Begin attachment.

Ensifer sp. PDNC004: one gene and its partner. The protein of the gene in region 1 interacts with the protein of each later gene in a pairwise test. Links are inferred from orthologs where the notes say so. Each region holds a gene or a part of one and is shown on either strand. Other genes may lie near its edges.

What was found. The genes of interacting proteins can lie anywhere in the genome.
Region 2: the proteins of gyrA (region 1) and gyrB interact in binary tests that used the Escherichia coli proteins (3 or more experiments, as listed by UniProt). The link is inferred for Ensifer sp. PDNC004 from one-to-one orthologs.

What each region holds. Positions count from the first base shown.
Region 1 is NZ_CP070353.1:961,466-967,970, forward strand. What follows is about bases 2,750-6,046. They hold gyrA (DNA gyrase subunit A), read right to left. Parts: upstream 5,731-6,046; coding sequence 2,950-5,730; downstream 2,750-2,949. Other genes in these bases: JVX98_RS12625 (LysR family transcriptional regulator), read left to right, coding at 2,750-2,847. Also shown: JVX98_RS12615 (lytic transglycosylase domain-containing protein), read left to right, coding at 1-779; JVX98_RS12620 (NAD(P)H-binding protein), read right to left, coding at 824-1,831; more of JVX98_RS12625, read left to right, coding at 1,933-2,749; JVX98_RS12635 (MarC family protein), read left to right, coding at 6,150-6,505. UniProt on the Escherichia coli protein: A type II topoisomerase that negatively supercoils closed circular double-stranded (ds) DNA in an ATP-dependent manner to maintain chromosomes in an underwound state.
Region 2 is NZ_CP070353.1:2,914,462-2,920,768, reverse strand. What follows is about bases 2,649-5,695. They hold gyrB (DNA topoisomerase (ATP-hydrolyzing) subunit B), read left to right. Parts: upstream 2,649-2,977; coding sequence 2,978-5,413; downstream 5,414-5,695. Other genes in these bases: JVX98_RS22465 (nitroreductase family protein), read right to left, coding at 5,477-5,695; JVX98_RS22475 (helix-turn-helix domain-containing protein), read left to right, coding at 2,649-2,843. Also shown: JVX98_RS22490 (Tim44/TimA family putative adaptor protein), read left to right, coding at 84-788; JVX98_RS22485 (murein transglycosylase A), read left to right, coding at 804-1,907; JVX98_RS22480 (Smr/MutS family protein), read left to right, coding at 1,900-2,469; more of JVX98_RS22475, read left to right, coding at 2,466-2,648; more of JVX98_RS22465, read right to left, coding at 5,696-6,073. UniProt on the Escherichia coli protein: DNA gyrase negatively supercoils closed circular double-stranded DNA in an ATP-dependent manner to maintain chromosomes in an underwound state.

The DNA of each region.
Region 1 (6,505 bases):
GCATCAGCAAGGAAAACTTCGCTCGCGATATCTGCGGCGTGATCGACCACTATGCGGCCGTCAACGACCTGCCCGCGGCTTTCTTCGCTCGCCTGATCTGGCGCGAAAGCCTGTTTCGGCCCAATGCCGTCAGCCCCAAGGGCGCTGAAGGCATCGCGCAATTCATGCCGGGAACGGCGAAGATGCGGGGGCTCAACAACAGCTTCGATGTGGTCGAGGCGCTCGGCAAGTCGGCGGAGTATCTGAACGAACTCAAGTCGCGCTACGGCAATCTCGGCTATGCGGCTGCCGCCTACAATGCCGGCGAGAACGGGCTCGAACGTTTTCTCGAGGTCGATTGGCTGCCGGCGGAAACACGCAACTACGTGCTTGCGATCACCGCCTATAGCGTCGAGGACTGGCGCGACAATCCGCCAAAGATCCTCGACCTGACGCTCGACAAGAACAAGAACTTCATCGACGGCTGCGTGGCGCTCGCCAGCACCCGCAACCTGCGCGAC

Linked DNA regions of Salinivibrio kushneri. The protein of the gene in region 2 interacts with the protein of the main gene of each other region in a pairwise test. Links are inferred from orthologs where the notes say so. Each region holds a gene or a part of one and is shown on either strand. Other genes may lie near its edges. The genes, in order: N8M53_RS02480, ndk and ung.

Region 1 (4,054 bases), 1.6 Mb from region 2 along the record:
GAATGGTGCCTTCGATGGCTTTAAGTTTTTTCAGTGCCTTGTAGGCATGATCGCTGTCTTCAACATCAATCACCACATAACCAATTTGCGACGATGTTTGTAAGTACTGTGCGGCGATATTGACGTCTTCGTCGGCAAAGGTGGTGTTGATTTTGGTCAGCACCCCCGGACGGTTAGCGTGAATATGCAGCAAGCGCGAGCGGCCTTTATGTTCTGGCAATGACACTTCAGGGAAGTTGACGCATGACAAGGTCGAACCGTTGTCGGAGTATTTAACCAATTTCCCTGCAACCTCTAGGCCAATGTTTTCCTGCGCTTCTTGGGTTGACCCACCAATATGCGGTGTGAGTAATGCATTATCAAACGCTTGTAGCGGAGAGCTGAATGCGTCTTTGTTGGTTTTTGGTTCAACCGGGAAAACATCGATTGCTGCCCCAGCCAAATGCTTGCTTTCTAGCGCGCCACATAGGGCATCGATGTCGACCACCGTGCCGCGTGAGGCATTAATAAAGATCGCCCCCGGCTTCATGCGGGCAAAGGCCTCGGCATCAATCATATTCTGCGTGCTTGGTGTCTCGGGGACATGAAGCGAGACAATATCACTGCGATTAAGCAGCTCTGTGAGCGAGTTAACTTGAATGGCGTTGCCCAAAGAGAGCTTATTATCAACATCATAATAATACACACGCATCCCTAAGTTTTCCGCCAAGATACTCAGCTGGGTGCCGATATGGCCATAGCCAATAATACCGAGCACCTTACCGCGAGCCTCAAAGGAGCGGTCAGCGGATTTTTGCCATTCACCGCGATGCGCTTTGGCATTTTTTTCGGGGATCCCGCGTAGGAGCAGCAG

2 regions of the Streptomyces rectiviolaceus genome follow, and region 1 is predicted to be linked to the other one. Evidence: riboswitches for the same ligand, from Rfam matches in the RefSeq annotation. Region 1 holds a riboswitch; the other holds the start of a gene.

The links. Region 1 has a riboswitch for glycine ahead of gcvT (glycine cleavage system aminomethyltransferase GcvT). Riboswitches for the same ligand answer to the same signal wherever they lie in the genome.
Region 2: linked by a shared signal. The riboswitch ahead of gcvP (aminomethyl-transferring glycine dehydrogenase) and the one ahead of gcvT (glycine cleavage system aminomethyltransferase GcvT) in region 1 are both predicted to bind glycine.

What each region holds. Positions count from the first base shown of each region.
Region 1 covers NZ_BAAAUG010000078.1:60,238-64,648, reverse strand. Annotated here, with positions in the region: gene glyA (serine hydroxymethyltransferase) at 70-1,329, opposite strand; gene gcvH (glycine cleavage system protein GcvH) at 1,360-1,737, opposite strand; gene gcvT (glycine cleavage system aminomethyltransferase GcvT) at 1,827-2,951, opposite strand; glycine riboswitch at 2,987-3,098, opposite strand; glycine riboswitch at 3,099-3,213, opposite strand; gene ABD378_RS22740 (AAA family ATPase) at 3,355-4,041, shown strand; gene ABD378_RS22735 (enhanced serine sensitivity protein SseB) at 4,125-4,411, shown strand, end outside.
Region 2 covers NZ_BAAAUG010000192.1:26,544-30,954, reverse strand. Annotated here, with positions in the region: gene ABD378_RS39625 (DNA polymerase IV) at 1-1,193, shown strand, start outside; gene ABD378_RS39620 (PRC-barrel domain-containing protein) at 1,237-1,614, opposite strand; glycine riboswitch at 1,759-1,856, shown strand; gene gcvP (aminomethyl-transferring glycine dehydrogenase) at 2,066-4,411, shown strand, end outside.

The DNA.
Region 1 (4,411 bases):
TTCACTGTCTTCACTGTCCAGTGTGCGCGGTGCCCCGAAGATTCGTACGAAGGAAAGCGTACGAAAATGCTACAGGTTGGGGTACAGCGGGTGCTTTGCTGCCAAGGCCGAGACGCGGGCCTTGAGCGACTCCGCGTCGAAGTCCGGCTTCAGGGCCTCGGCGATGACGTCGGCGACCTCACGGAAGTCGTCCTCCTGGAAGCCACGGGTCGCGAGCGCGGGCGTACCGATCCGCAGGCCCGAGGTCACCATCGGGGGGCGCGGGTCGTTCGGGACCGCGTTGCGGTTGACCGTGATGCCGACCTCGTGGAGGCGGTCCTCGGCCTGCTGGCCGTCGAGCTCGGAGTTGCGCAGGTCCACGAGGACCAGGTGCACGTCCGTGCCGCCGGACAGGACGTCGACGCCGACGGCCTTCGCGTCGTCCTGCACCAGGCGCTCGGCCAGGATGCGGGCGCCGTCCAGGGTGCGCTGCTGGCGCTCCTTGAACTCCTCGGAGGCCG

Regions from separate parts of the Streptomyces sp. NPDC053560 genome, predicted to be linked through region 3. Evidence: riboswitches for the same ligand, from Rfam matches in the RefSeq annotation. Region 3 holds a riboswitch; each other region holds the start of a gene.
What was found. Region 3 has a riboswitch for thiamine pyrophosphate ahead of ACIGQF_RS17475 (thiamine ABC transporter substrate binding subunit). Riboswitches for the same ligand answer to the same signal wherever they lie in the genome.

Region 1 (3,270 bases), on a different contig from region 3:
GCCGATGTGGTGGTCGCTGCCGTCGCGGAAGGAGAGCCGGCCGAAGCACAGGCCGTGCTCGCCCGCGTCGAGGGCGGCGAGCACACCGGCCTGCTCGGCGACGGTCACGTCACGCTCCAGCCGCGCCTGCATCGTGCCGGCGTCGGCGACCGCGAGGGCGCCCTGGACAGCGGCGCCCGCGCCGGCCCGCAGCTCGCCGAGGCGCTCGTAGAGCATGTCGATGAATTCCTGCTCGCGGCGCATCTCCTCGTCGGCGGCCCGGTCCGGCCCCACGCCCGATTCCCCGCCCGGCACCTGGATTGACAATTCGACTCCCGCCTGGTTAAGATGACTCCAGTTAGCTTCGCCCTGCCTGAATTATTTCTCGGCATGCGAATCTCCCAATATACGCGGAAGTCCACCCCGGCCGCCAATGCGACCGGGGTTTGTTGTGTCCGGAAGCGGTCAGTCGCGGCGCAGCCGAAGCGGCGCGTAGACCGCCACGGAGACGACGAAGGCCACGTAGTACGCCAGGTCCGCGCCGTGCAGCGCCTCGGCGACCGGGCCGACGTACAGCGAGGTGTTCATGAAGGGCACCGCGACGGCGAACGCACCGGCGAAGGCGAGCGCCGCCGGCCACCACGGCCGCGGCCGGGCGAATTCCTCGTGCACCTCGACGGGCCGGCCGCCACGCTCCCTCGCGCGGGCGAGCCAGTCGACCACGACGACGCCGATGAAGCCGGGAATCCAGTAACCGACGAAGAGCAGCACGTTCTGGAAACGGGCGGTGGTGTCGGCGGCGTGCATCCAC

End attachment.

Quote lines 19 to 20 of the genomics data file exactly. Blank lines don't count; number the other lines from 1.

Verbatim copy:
The DNA.
Region 1 (4,411 bases):